Meet Olga D. González-Sanabria!
Olga D. González-Sanabria is currently the President and co-owner of her own company. Previously, she served as a Senior Executive with the National Aeronautics and Space Administration (NASA). Her government service spanned over 32 years. She retired as Director of Engineering at NASA’s Glenn Research Center in Cleveland, Ohio, where she was responsible for planning, organizing, and directing a full range of integrated services including engineering design and development, fabrication, systems engineering and integration, and systems analysis, including managing all necessary contracts to perform these functions.
When did your interest in STEM begin, and how did you nurture it?
I always loved math and science, however my interests in STEM really started with a career day field trip to the university in my senior year. Prior to this I did not know what an engineer was or what it did and listening to the talks it felt as if my wings were unfurling for me and I instantly knew that was what I wanted to be. To me it was important that young people learn about it and other careers in STEM as soon as possible so they could make appropriate choices for their education and ultimately their life.
What challenges have you faced (as a woman, as Latinx, as first-gen, or any other situation that fits you) to get where you are today?
I believe the greatest challenge I faced as a woman was being heard. I found that in a work setting the voices of women are ignored creating a lot of frustration. I learned to communicate through others in order to be able to contribute to the mission. Also the need to prove yourself over and over again was an issue that I had to manage and have patience. Understand that different standards are applied depending on the person and although not fair, learning to manage these situations is critical for success.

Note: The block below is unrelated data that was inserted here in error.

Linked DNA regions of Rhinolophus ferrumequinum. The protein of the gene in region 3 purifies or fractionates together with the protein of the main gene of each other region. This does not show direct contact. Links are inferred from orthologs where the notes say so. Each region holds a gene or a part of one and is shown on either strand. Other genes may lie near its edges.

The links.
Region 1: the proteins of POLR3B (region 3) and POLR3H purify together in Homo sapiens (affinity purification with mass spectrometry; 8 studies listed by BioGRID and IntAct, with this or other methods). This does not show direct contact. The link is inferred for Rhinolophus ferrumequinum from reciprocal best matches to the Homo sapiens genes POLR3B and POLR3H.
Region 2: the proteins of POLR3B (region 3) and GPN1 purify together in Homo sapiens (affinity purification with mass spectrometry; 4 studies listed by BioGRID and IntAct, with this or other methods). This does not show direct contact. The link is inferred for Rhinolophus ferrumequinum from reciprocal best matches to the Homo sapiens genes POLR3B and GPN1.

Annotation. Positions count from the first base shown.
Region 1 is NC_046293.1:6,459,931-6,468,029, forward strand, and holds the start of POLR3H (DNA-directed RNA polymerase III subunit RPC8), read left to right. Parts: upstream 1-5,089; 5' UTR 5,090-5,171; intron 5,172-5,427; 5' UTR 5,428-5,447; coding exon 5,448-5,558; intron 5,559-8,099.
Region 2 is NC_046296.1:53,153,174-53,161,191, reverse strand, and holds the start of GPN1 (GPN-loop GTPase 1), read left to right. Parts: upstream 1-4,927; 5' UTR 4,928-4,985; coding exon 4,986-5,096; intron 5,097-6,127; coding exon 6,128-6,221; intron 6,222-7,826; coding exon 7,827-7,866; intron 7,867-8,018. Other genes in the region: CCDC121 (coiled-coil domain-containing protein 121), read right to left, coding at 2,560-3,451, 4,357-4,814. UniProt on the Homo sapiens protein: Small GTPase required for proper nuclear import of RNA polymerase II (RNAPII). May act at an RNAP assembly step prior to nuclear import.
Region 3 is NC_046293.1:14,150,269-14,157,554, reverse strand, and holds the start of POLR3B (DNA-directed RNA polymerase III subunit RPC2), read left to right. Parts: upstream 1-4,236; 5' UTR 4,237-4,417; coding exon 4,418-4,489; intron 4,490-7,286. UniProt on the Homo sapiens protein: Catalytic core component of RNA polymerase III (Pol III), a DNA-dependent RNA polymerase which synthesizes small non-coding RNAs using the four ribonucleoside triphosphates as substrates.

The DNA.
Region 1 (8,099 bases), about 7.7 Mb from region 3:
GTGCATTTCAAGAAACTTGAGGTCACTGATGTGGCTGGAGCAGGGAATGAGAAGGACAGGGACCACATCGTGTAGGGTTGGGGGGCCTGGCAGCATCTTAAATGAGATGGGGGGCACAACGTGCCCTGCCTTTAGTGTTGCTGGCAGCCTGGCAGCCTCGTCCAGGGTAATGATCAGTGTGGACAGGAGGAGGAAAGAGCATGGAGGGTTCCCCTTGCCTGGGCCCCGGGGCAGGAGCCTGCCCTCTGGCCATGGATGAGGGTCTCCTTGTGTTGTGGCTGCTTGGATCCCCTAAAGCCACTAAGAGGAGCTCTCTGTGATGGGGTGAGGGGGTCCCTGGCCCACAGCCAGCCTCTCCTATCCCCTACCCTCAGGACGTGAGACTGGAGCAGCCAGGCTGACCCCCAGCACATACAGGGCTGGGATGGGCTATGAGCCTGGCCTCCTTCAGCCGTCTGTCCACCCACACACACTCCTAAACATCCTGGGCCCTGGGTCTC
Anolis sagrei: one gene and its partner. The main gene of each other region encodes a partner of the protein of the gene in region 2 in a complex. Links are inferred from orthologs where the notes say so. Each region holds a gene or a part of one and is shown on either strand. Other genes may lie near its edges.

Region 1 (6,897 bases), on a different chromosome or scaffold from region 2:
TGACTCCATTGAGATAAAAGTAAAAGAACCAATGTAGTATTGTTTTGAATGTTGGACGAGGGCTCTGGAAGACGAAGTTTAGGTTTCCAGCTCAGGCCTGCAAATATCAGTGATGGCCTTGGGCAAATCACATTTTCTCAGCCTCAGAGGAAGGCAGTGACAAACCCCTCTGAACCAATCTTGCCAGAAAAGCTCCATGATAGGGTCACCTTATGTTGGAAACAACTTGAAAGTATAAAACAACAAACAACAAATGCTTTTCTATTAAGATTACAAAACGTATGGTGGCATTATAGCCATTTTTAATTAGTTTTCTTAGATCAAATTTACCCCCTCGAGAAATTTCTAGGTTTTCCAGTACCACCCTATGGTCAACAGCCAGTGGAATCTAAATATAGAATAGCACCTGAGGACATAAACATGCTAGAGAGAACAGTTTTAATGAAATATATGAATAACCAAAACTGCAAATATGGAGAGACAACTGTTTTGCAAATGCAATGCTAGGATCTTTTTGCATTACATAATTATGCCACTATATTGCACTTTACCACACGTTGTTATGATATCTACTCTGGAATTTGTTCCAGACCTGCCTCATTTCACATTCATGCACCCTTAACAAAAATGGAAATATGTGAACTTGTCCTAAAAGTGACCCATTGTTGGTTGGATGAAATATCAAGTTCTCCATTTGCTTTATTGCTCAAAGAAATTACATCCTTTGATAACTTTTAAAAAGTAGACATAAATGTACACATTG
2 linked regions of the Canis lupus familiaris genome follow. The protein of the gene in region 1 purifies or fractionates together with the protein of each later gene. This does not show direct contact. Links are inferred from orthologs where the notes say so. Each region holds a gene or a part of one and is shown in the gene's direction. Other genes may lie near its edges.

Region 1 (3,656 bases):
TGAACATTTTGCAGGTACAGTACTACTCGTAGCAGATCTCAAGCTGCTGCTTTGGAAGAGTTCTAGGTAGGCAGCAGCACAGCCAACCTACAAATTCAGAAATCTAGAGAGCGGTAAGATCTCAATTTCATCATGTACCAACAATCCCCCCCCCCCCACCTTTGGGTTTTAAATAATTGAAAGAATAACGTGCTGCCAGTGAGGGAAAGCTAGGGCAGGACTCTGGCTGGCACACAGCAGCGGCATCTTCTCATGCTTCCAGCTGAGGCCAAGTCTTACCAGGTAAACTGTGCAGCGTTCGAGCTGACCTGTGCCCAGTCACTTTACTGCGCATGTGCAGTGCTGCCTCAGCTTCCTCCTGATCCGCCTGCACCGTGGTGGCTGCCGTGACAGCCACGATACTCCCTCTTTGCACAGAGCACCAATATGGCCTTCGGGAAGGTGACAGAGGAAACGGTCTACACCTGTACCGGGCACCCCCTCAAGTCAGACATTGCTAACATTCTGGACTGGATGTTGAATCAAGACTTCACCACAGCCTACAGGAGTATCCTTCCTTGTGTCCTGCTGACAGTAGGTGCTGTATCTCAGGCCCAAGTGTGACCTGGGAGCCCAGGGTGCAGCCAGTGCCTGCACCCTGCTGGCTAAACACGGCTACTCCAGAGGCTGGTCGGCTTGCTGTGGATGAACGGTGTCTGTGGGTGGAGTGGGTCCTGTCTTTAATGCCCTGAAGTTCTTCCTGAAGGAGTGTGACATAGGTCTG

Are there any groups, people, organizations, or institutions that you have found that best support you and your success as a Latina in STEM? How did you find them?
In my experience the best groups are those that organize to provide support to those in need. For example, when I started working at NASA there was a group that had arrived before me and they provided room and board, transportation and shared their experiences with me to help me succeed. I can not emphasize how important was this for my success. In addition there are some organizations such as GmiS, SWE, SHPE that provided support, education, encouragement and contacts that facilitated my career development.
In what ways have you used your role as a woman in STEM to encourage young women and girls into STEM?
I have mentored young and professional women so that they can at least understand the challenges they will face and how to deal with them. I participated in career fairs, conferences, recruitment, community activities, etc. to provide women with a visible role model that attest to them being able to achieve what they want.
Looking back, what advice would you give to your younger self?
Be more assertive, document your progress and achievements. It will help you as you move up the ladder and remind you that you are contributing to the mission.
What advice do you have for SWE members to help support the younger generation of women and girls looking to pursue STEM careers?
Organize to support the physical necessities of your members such as where to stay and where to get resources (books, rooms, transportation, study groups, grants, etc.) and to provide experience based support.
Is there anything else you’d like to share?
Remember we are all unique. What works for one does not work for all and you are your worst critic. I also like to say that luck is when preparation meets opportunity so always be prepared and believe in yourself.